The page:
In humans, we do observe a time perishability of fat-  the longer it is outside the body, the worse it does.  I would not recommend frozen fat.  I would get the fat back in ASAP (one hour or less)

 

Dr Del Vecchio

 

 

Daniel Del Vecchio, MD
Boston Plastic Surgeon
4.5 out of 5 stars 48 reviews

Brazilian Butt Lift

+2

There is no scientific evidence that fat can be frozen and remain alive.

In fact the fat aspirated should be reinjected into the buttock as soon as possible to limit the time it is exposed to air and make sure the fat cells remain alive. What your doctor is recommending has no basic science behind it

Samir Shureih, MD
Baltimore Plastic Surgeon

Frozen Fat

+1
Hello, thank you for your question. You are absolutely right. Fat is live tissue, and freezing it will basically kill all the cells. In another angle, this thawed fat, that will now be dead, when injected to your body, can cause major infections. Good luck but I wouldn't advise on it

Jose A. Leon, MD
Dominican Republic Plastic Surgeon
5.0 out of 5 stars 7 reviews

Butt augmentation with frozen fat

+1

  While it is standard procedure to augment butts with freshly harvested fat taken from elsewhere, it is not standard procedure to use fat frozen for a year after the liposculpture procedure.   I too would question the viability of the fat which was frozen.  Consider getting another opinion before having this procedure..

Lawrence Kass, MD
Saint Petersburg Oculoplastic Surgeon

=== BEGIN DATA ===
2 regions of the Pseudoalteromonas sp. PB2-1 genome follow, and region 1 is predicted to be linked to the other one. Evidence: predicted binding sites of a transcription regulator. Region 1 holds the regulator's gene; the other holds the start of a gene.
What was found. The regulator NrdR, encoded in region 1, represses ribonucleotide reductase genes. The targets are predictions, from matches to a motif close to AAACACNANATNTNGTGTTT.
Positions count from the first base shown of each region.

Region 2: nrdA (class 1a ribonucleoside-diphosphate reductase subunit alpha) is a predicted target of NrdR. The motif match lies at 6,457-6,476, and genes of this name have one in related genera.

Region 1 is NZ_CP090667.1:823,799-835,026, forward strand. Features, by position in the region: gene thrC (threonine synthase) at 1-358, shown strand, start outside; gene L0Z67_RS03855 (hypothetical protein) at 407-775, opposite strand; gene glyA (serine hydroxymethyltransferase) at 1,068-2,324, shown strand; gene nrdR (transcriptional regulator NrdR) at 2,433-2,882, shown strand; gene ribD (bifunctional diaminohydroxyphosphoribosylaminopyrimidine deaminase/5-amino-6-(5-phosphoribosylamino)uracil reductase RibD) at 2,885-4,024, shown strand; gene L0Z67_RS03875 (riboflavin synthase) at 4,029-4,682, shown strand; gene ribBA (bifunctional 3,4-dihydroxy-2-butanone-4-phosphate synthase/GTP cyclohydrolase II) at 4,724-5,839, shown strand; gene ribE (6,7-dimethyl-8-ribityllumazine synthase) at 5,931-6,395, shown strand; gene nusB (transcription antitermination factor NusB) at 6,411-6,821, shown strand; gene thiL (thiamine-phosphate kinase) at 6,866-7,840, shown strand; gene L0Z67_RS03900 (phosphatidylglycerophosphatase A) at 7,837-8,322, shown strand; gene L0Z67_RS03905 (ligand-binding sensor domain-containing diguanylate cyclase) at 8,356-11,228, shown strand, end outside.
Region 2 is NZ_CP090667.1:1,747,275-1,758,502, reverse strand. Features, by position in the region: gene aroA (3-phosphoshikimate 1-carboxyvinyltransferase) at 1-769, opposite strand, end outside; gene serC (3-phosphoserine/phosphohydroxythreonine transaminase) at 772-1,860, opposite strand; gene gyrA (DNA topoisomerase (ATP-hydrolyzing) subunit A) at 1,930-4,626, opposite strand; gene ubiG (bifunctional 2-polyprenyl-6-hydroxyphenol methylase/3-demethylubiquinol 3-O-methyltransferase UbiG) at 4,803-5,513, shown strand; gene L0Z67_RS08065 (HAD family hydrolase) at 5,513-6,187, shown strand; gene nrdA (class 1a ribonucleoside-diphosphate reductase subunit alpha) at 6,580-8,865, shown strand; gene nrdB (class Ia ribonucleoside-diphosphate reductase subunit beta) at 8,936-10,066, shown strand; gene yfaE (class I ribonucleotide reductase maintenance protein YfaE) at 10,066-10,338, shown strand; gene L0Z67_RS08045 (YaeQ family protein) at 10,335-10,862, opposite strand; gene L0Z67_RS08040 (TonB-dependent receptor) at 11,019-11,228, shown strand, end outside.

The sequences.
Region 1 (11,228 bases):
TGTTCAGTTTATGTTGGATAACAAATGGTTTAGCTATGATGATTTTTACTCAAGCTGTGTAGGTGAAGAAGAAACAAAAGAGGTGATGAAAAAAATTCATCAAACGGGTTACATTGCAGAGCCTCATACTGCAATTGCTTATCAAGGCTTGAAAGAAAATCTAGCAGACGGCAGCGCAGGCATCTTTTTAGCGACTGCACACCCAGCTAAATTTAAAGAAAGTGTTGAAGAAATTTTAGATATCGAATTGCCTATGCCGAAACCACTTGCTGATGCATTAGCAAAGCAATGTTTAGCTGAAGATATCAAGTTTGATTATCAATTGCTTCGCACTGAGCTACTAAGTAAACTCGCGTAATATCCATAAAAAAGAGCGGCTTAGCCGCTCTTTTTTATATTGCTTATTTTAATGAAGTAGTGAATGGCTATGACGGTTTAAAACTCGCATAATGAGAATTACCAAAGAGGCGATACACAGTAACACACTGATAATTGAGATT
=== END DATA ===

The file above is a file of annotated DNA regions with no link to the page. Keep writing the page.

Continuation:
4.5 out of 5 stars 42 reviews

Brazilian Buttlift and Freezing Fat after Liposculpture

+1

     The fat liposuctioned from your body should be transferred immediately to ensure the best graft survival.  Kenneth Hughes, MD Los Angeles, CA

Kenneth B. Hughes, MD
Los Angeles Plastic Surgeon
5.0 out of 5 stars 218 reviews

Fat Freezing Still Experimental & Unregulated

+1
Thank you for your question. Your question about freezing fat and transferring it later is particularly appropriate.  There are some anecdotal reports that some fat cells do survive freezing and can be effectively transferred later.   Unfortunately, not enough studies have been done to quantify this and to guide surgeons on what the appropriate parameters would be.  Additionally, freezing and storing human tissue is considered tissue banking.  This is a highly regulated practice for obvious reasons.  Proper storing to ensure survival during a power failure, to prevent contamination and to prevent mix ups is critical.  Most doctor's offfices do not have the infrastructure or procedures in place to do this in the most legitimate way.  This is a potentially risky practice for both surgeon and patient.  Some times your common sense and instincts tell you what you need to know.  Good luck and be safe!

Robert F. Centeno, MD, FACS
Fairfax Plastic Surgeon
5.0 out of 5 stars 33 reviews

These answers are for educational purposes and should not be relied upon as a substitute for medical advice you may receive from your physician. If you have a medical emergency, please call 911. These answers do not constitute or initiate a patient/doctor relationship.